Pre-season preparations

March 6, 2021

The Cape Region winter wasn’t as frozen over as in past years, but near-constant rains dampened playing prospects just the same.

I make no apologies for awful puns.

With spring approaching, golfers can prepare for the coming season without being out on the course or at the practice range.

Every local golf pro I talked to recently noticed a significant uptick in the number of golfers and rounds of golf since midsummer. Some returning golfers are using seriously outdated equipment. One pro said he saw a golfer using persimmon woods, last found in common use about 30 years ago.

If your clubs are more than five years old, look into last-season bargains at local pro shops, Second Swing or other golf retailers. The club companies are busy promoting this year’s latest and greatest, and that’s fine too, but you should expect to pay handsomely. The laws of supply and demand are not suspended during the pandemic.

If you plan to keep your existing equipment, check your grips to see how slippery they are. Scrubbing with a rough sponge using warm water and a bit of Dawn detergent will bring back the tacky. 

Worn grips can be easily replaced without much expense. Some golfers like doing this themselves, but local pros will happily handle this task for you.

If you had noticed that two or more of your irons go about the same distance, it might not be a swing fault. For those using forged irons, I suggest checking out the loft and lie angles if you haven’t done so in a while, or ever, for that matter.

Forged steel is relatively soft and can bend if repeatedly pounded into the ground. This can affect not only the loft on the club face, but also the lie angle of the shaft. Cast clubs, such as Pings, are made of harder stuff and don’t bend as easily.

I met recently with Chris Krueger, director of instruction at Kings Creek Country Club, to have the lofts and lies for my Callaway forged irons checked against their original specifications. Krueger used his loft/lie machine to inspect them as well as my Cleveland wedges.

My tendency to sweep my clubs with minimal divots may be why my loft and lie angles either matched the specs or were only a half-degree off.

Consider a similar lie/loft check for newly purchased clubs. Rehoboth Beach CC Head Golf Pro Pat Mastrian said his staff will perform a loft/lie inspection for club members as a final step in quality assurance.

You could also contact Cape Region pros to schedule a check-up lesson or a lesson series. An early-season review of your swing can provide a useful plan for practice and improvement.

Moonshine Golf

Moonshine Golf co-founder Andrew Mikowski suggests that when it comes to what to wear on the golf course, “It’s all about being comfortable with who you are.”

He’s mostly correct, except for whatever dress codes apply where you play the game. These codes are the golf equivalent of the “No Shoes, No Shirt, No Service” signs you see at Cape Region stores and restaurants.

“We are going for a fun lifestyle look,” he said in a recent interview. The company’s name came from the co-founders’ fond memories of playing golf around sunset and beyond, and “just having fun.” The company logo, a stylized representation of a mason jar, makes the point visually.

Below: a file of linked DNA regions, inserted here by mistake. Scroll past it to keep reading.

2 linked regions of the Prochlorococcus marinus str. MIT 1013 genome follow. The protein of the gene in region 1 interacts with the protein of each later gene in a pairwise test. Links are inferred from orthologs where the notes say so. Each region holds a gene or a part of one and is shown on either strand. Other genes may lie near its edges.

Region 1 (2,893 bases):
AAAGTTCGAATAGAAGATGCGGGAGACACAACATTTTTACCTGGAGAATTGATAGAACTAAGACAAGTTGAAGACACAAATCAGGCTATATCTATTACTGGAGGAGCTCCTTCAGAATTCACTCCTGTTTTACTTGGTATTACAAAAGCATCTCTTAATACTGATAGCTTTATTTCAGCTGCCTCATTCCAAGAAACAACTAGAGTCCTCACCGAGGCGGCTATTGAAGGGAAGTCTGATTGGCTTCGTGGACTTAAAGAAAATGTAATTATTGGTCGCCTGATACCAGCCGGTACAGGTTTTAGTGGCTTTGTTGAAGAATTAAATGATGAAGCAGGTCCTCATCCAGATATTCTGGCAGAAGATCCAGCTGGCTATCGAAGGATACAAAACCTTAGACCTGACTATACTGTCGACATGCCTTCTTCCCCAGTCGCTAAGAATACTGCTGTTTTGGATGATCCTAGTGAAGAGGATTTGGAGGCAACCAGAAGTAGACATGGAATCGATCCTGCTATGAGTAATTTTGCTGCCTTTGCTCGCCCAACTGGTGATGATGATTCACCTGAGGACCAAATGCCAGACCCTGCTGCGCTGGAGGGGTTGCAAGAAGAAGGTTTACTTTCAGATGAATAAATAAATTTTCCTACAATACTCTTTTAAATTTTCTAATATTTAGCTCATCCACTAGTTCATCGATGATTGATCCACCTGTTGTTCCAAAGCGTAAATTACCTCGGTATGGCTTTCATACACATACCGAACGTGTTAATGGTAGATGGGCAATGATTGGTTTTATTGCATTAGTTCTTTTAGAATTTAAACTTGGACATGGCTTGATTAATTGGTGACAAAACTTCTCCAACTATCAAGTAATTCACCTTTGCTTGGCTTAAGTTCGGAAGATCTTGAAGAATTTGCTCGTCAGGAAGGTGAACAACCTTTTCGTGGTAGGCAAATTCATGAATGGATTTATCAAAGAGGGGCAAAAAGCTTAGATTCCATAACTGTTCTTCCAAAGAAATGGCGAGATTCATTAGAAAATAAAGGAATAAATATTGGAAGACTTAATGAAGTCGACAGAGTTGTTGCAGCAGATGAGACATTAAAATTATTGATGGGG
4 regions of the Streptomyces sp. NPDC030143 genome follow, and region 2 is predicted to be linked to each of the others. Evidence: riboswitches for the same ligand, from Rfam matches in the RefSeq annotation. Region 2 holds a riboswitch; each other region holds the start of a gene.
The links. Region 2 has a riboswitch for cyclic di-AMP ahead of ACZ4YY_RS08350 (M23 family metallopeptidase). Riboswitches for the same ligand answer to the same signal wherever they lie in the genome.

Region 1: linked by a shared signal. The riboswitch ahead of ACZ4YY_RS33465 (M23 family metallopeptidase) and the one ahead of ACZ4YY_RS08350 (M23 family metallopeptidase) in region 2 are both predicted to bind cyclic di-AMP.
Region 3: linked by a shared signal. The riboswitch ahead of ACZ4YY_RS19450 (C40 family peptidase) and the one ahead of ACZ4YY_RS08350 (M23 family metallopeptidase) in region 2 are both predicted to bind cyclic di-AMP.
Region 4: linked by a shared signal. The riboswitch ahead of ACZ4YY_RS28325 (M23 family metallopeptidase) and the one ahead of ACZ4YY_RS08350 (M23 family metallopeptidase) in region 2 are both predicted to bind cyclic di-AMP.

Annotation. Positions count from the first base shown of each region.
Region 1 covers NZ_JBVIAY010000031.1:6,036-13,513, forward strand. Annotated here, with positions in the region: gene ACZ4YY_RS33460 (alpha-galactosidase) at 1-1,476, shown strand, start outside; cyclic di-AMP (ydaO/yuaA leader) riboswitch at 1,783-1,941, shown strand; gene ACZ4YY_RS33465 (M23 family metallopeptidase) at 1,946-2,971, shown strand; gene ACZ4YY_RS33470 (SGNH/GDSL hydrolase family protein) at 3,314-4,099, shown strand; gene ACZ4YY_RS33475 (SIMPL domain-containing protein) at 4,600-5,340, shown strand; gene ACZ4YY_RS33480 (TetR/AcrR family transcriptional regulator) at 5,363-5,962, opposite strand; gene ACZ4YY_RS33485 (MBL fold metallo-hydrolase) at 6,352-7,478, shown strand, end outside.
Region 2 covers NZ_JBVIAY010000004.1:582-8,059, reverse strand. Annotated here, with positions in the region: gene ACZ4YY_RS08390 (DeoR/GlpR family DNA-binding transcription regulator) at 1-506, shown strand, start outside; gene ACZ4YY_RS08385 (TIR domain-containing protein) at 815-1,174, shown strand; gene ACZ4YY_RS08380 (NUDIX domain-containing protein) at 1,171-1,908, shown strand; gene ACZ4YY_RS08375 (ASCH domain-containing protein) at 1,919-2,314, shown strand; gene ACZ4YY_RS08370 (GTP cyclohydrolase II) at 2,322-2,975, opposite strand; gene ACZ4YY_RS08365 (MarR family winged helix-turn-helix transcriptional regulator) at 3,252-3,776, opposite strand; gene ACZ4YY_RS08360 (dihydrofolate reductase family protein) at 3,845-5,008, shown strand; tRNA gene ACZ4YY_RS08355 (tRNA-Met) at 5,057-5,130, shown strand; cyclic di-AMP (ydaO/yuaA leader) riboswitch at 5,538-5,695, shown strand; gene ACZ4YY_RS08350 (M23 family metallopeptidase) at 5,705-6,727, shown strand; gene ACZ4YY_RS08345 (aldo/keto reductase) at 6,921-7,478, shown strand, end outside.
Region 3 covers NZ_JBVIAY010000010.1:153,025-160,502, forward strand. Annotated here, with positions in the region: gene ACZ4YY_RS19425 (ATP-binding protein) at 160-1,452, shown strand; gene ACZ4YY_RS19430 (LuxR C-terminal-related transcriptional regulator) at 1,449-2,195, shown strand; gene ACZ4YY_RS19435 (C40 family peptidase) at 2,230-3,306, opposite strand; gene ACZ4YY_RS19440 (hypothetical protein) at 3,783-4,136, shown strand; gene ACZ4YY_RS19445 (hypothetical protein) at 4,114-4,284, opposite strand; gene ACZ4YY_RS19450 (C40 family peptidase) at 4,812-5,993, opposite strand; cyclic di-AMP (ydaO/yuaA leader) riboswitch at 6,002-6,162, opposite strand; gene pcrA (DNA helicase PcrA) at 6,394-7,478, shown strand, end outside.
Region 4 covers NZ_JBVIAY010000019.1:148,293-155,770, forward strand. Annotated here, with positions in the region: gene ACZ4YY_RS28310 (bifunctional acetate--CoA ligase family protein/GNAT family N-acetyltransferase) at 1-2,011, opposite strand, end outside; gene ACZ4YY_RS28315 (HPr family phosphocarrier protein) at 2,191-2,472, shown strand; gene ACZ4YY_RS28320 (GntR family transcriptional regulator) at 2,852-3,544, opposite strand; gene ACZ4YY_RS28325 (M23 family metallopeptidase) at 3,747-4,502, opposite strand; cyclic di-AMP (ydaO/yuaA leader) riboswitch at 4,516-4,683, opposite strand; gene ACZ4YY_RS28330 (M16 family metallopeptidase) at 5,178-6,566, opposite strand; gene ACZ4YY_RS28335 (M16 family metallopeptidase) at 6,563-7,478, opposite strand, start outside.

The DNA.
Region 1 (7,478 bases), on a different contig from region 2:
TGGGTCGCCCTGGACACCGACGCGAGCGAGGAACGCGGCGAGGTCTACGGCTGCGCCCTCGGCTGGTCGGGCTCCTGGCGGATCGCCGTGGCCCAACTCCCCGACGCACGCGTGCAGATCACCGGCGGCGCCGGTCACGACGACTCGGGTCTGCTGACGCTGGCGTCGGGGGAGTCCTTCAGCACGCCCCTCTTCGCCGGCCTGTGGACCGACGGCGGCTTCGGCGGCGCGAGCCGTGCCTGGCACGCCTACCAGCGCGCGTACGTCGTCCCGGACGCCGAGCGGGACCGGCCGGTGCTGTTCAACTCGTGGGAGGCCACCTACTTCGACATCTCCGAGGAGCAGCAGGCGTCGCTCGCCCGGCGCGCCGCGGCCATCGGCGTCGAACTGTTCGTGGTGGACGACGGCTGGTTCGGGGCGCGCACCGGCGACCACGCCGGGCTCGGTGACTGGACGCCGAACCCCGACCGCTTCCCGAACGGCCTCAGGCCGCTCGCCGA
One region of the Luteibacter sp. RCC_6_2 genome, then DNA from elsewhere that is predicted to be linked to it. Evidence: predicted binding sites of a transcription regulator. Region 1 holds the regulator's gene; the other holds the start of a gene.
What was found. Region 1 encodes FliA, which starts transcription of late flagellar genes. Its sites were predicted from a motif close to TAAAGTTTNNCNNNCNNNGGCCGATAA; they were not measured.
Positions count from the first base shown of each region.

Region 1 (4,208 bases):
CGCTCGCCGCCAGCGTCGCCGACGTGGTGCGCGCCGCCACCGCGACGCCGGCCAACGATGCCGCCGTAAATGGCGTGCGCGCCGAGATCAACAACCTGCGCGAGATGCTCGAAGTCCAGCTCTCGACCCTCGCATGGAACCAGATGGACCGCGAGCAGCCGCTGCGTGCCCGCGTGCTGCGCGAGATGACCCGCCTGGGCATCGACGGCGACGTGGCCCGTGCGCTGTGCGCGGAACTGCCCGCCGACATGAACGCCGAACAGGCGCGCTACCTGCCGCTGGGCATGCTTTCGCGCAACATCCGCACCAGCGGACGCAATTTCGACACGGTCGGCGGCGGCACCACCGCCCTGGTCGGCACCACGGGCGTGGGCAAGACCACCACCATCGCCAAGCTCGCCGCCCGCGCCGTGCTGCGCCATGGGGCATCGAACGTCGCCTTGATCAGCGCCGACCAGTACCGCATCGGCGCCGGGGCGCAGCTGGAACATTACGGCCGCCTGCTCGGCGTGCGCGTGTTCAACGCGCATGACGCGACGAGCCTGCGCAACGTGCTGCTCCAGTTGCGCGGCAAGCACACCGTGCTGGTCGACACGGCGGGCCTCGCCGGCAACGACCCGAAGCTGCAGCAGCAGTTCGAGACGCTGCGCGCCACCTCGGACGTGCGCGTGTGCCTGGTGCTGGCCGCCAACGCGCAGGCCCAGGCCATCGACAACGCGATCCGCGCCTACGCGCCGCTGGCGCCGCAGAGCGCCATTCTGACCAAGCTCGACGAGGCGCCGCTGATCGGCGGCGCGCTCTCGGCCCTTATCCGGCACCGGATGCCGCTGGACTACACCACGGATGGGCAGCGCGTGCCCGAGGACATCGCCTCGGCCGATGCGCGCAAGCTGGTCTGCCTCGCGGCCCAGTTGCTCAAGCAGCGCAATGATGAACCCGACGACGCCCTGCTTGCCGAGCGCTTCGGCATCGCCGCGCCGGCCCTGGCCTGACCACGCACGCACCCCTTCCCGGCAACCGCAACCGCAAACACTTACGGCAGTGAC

Moonshine Golf was a new apparel entry at this year’s virtual PGA Merchandise Show. The Colorado company showed off a limited line of clothes that comply with any sane golf club dress code but still depart from the ordinary.

The Ozark shirt ($89 SRP) is similar to what you might find in a West Marine or Patagonia store. It bears a striking resemblance to a fishing shirt.

This was deliberate. The loose-fitting shirt has a normal collar, pockets on both sides of the chest and pockets elsewhere. Mikowski said it was perhaps the “most disruptive” look of their new line.

The All-Day Polos ($65 SRP men, $60 SRP women) use another design element from other outdoor sports. A vent runs the full width of the back, just below the shoulder blades. Besides cooling properties, the vent also reduces the tugging that sometimes happens during a swing.

The last item was the Boone, a “lightweight bamboo hoodie,” according to Mikowski.

Hoodies are showing up on golf courses more and more recently, led by the younger generation. Internet dress guides for older gentlemen bluntly state that hoodies are a big no-no. If you are in your teens to early 30s, however, hoodies are more like a uniform.

Just kidding.

The first launch, scheduled for this month, offers a few color options. Mikowski said they plan to extend the color palette in the future. As for sizing, he said the smalls and mediums are a “more athletic fit,” while the large and larger sizes are “more forgiving.”

If you like Moonshine’s shirts and hoodies, you might also like their hats and accessories. Mikowski said the hats are selling well and the headcovers are sourced from the Dormie Workshop in Nova Scotia (


  • Fritz Schranck has been writing about the Cape Region's golf community since 1999. Snippets, stories and anecdotes from his columns are included in his new book, "Hole By Hole: Golf Stories from Delaware's Cape Region and Beyond," which is available at the Cape Gazette offices, Browseabout Books in Rehoboth Beach, Biblion Books in Lewes, and local golf courses. His columns and book reviews are available at

    Contact Fritz by emailing

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